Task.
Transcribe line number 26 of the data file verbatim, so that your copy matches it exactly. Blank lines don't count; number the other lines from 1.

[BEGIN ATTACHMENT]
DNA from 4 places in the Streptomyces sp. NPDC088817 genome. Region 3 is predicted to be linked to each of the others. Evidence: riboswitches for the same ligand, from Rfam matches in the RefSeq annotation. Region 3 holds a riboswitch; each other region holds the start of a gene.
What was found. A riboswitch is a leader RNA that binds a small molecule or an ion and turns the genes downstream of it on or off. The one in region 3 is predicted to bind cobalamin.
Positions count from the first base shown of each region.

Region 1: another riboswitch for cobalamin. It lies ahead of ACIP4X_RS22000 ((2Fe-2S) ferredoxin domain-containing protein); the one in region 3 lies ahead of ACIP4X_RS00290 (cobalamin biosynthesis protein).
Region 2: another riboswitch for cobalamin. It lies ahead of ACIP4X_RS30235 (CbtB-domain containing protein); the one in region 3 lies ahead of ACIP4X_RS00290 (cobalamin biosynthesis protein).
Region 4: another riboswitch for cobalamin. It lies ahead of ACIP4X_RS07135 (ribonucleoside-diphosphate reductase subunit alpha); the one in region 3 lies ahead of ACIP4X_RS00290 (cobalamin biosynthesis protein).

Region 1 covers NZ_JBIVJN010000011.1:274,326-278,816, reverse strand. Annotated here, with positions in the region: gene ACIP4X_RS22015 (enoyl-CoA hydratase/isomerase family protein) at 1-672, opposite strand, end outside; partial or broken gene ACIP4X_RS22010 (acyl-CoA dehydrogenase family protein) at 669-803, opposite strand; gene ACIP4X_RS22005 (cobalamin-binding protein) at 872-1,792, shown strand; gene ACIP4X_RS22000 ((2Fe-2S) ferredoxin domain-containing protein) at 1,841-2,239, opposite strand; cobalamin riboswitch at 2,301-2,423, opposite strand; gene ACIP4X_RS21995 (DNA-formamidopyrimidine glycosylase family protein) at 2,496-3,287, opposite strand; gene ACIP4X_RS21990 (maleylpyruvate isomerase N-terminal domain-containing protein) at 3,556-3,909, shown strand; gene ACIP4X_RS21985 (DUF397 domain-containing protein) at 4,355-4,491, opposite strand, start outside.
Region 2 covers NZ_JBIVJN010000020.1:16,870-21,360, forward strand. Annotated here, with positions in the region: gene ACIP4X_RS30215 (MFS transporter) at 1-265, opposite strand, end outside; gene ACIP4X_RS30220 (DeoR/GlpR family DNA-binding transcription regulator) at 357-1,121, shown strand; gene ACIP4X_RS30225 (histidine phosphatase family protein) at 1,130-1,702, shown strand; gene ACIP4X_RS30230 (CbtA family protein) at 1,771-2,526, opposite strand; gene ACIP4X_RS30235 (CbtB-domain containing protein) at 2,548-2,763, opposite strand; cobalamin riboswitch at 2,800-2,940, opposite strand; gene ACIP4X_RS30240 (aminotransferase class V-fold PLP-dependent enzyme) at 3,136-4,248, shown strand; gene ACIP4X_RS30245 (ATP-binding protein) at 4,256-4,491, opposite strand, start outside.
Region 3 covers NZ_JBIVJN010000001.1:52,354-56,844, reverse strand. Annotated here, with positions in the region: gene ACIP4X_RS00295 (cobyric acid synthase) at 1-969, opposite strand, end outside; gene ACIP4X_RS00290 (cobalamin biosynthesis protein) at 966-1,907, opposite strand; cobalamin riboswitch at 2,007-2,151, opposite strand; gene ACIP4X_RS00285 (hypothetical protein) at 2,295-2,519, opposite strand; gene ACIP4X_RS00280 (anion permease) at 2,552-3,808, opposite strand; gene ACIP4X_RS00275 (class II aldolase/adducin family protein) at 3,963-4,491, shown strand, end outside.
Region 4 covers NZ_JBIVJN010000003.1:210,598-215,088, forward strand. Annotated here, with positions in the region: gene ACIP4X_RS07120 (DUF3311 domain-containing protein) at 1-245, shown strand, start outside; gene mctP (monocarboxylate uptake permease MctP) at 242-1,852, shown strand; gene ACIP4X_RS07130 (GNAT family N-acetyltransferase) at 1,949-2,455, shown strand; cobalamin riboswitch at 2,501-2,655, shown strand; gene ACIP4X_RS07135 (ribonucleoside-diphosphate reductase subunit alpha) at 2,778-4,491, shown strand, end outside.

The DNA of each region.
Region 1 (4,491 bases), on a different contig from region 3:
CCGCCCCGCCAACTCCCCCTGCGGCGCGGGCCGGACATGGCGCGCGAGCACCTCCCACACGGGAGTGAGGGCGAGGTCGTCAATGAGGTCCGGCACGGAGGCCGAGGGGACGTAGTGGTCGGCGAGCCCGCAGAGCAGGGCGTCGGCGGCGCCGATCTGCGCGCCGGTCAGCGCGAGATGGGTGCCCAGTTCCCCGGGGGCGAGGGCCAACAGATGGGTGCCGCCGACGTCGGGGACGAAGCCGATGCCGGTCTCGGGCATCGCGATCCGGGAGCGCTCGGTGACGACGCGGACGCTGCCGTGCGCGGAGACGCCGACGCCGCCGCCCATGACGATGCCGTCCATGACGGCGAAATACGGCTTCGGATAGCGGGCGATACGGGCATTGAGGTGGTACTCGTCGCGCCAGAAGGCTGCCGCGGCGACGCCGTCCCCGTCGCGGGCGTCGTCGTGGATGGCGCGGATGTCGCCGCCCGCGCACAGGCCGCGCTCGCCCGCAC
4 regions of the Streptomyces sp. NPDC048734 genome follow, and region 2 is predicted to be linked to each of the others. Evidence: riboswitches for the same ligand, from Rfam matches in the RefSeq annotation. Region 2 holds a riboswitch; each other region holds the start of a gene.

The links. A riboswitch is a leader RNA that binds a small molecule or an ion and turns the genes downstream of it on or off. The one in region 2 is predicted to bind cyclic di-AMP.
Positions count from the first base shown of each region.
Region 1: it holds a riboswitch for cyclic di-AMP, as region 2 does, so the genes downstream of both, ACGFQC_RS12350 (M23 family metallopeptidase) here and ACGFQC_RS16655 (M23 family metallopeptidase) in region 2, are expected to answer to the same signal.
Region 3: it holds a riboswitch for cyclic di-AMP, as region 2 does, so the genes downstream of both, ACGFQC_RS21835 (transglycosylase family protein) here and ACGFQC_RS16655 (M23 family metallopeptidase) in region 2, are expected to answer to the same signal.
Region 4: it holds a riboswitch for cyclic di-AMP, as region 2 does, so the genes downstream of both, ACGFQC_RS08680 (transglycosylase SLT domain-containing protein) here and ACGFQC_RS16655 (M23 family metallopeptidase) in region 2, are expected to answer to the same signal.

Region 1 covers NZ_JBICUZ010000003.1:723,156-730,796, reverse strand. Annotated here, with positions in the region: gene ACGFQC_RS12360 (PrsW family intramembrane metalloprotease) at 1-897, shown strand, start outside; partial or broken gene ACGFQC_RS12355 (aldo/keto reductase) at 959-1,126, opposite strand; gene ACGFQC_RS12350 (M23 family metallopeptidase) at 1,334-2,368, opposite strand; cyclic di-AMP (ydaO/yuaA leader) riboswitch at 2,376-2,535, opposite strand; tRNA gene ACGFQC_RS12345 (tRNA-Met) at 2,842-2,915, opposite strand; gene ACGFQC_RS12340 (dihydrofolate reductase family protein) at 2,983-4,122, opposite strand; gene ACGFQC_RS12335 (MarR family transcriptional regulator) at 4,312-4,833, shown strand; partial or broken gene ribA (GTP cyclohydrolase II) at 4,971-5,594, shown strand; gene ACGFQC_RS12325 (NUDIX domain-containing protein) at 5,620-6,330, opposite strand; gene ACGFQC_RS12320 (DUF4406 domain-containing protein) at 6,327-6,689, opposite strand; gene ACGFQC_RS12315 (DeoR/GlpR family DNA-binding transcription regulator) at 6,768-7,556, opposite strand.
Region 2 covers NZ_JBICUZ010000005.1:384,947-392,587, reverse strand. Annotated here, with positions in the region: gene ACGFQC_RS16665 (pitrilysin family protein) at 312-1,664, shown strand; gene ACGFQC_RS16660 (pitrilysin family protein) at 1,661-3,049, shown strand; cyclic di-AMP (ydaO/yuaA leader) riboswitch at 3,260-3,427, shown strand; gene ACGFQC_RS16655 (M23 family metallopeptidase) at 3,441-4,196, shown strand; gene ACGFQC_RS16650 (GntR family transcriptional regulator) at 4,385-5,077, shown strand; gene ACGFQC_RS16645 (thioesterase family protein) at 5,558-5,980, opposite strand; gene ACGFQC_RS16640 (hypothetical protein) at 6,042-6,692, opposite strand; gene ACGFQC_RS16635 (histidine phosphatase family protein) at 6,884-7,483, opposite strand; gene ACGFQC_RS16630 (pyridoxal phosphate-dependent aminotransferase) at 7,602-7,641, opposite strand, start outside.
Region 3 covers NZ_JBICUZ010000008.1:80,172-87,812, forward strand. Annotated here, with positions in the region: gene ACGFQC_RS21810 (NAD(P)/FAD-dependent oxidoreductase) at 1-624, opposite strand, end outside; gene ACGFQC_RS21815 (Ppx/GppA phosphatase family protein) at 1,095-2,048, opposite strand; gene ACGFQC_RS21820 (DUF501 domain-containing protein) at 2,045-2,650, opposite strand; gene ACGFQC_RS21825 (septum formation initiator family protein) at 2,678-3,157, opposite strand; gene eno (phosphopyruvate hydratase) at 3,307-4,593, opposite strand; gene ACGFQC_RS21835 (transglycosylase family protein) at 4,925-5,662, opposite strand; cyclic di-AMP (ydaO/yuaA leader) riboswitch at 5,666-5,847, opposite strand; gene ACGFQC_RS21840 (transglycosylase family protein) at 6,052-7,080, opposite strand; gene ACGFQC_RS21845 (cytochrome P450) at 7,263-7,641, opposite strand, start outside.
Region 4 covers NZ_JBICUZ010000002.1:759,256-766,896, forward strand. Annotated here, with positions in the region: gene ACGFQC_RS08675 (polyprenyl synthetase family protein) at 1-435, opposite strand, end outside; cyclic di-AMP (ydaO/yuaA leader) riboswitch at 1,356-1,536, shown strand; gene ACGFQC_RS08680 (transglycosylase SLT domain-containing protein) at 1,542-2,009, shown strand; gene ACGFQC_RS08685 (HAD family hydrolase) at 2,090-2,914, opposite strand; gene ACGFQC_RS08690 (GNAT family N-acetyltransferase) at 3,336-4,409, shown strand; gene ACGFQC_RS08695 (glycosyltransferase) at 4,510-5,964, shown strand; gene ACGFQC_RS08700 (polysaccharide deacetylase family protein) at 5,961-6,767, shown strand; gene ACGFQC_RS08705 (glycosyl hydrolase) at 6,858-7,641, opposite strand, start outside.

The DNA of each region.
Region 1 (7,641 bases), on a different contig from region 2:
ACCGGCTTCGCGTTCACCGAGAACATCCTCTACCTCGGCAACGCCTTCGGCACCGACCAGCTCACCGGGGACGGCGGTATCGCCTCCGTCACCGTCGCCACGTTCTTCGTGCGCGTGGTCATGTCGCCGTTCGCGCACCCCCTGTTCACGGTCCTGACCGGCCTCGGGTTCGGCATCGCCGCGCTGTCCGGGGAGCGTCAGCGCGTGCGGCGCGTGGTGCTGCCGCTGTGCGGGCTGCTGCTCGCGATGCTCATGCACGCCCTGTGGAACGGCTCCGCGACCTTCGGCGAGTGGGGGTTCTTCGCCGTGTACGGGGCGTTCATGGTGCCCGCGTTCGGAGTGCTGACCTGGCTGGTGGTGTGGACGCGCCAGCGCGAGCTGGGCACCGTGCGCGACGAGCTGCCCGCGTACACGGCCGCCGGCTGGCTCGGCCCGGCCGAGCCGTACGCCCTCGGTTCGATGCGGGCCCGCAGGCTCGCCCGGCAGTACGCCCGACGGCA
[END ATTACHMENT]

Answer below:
ACCGGCTTCGCGTTCACCGAGAACATCCTCTACCTCGGCAACGCCTTCGGCACCGACCAGCTCACCGGGGACGGCGGTATCGCCTCCGTCACCGTCGCCACGTTCTTCGTGCGCGTGGTCATGTCGCCGTTCGCGCACCCCCTGTTCACGGTCCTGACCGGCCTCGGGTTCGGCATCGCCGCGCTGTCCGGGGAGCGTCAGCGCGTGCGGCGCGTGGTGCTGCCGCTGTGCGGGCTGCTGCTCGCGATGCTCATGCACGCCCTGTGGAACGGCTCCGCGACCTTCGGCGAGTGGGGGTTCTTCGCCGTGTACGGGGCGTTCATGGTGCCCGCGTTCGGAGTGCTGACCTGGCTGGTGGTGTGGACGCGCCAGCGCGAGCTGGGCACCGTGCGCGACGAGCTGCCCGCGTACACGGCCGCCGGCTGGCTCGGCCCGGCCGAGCCGTACGCCCTCGGTTCGATGCGGGCCCGCAGGCTCGCCCGGCAGTACGCCCGACGGCA